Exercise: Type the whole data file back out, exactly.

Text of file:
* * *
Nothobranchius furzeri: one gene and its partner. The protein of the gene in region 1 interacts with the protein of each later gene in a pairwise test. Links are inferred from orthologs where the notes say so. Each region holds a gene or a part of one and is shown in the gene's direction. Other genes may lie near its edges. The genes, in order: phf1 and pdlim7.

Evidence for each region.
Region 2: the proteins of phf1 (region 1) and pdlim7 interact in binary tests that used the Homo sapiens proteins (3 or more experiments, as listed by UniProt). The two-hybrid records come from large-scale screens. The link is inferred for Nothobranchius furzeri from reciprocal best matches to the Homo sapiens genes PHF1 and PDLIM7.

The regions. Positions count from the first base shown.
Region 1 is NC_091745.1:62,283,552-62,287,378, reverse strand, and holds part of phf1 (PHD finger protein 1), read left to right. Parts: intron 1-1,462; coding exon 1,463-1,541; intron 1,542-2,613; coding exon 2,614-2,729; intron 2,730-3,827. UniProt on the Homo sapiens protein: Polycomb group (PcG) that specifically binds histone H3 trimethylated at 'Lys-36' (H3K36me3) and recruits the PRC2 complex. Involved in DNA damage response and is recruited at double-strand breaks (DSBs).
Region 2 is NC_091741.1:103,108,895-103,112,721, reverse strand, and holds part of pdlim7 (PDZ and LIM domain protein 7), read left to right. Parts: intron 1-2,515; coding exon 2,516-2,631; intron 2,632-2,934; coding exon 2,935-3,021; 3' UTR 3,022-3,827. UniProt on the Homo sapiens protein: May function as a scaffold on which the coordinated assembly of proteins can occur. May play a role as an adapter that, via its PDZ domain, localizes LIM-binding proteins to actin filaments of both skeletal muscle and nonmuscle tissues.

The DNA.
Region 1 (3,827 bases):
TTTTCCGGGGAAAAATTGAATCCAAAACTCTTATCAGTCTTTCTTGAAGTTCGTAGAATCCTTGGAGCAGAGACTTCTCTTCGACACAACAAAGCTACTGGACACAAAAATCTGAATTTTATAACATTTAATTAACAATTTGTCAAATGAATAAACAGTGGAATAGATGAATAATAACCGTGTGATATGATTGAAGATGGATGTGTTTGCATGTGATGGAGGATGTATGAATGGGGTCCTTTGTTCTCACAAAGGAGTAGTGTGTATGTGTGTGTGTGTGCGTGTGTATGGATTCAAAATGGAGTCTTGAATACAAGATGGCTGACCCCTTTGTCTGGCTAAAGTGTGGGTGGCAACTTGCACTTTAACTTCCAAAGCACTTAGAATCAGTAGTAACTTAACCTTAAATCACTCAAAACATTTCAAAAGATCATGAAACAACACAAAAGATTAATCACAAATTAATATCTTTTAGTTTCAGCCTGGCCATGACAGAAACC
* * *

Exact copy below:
Nothobranchius furzeri: one gene and its partner. The protein of the gene in region 1 interacts with the protein of each later gene in a pairwise test. Links are inferred from orthologs where the notes say so. Each region holds a gene or a part of one and is shown in the gene's direction. Other genes may lie near its edges. The genes, in order: phf1 and pdlim7.

Evidence for each region.
Region 2: the proteins of phf1 (region 1) and pdlim7 interact in binary tests that used the Homo sapiens proteins (3 or more experiments, as listed by UniProt). The two-hybrid records come from large-scale screens. The link is inferred for Nothobranchius furzeri from reciprocal best matches to the Homo sapiens genes PHF1 and PDLIM7.

The regions. Positions count from the first base shown.
Region 1 is NC_091745.1:62,283,552-62,287,378, reverse strand, and holds part of phf1 (PHD finger protein 1), read left to right. Parts: intron 1-1,462; coding exon 1,463-1,541; intron 1,542-2,613; coding exon 2,614-2,729; intron 2,730-3,827. UniProt on the Homo sapiens protein: Polycomb group (PcG) that specifically binds histone H3 trimethylated at 'Lys-36' (H3K36me3) and recruits the PRC2 complex. Involved in DNA damage response and is recruited at double-strand breaks (DSBs).
Region 2 is NC_091741.1:103,108,895-103,112,721, reverse strand, and holds part of pdlim7 (PDZ and LIM domain protein 7), read left to right. Parts: intron 1-2,515; coding exon 2,516-2,631; intron 2,632-2,934; coding exon 2,935-3,021; 3' UTR 3,022-3,827. UniProt on the Homo sapiens protein: May function as a scaffold on which the coordinated assembly of proteins can occur. May play a role as an adapter that, via its PDZ domain, localizes LIM-binding proteins to actin filaments of both skeletal muscle and nonmuscle tissues.

The DNA.
Region 1 (3,827 bases):
TTTTCCGGGGAAAAATTGAATCCAAAACTCTTATCAGTCTTTCTTGAAGTTCGTAGAATCCTTGGAGCAGAGACTTCTCTTCGACACAACAAAGCTACTGGACACAAAAATCTGAATTTTATAACATTTAATTAACAATTTGTCAAATGAATAAACAGTGGAATAGATGAATAATAACCGTGTGATATGATTGAAGATGGATGTGTTTGCATGTGATGGAGGATGTATGAATGGGGTCCTTTGTTCTCACAAAGGAGTAGTGTGTATGTGTGTGTGTGTGCGTGTGTATGGATTCAAAATGGAGTCTTGAATACAAGATGGCTGACCCCTTTGTCTGGCTAAAGTGTGGGTGGCAACTTGCACTTTAACTTCCAAAGCACTTAGAATCAGTAGTAACTTAACCTTAAATCACTCAAAACATTTCAAAAGATCATGAAACAACACAAAAGATTAATCACAAATTAATATCTTTTAGTTTCAGCCTGGCCATGACAGAAACC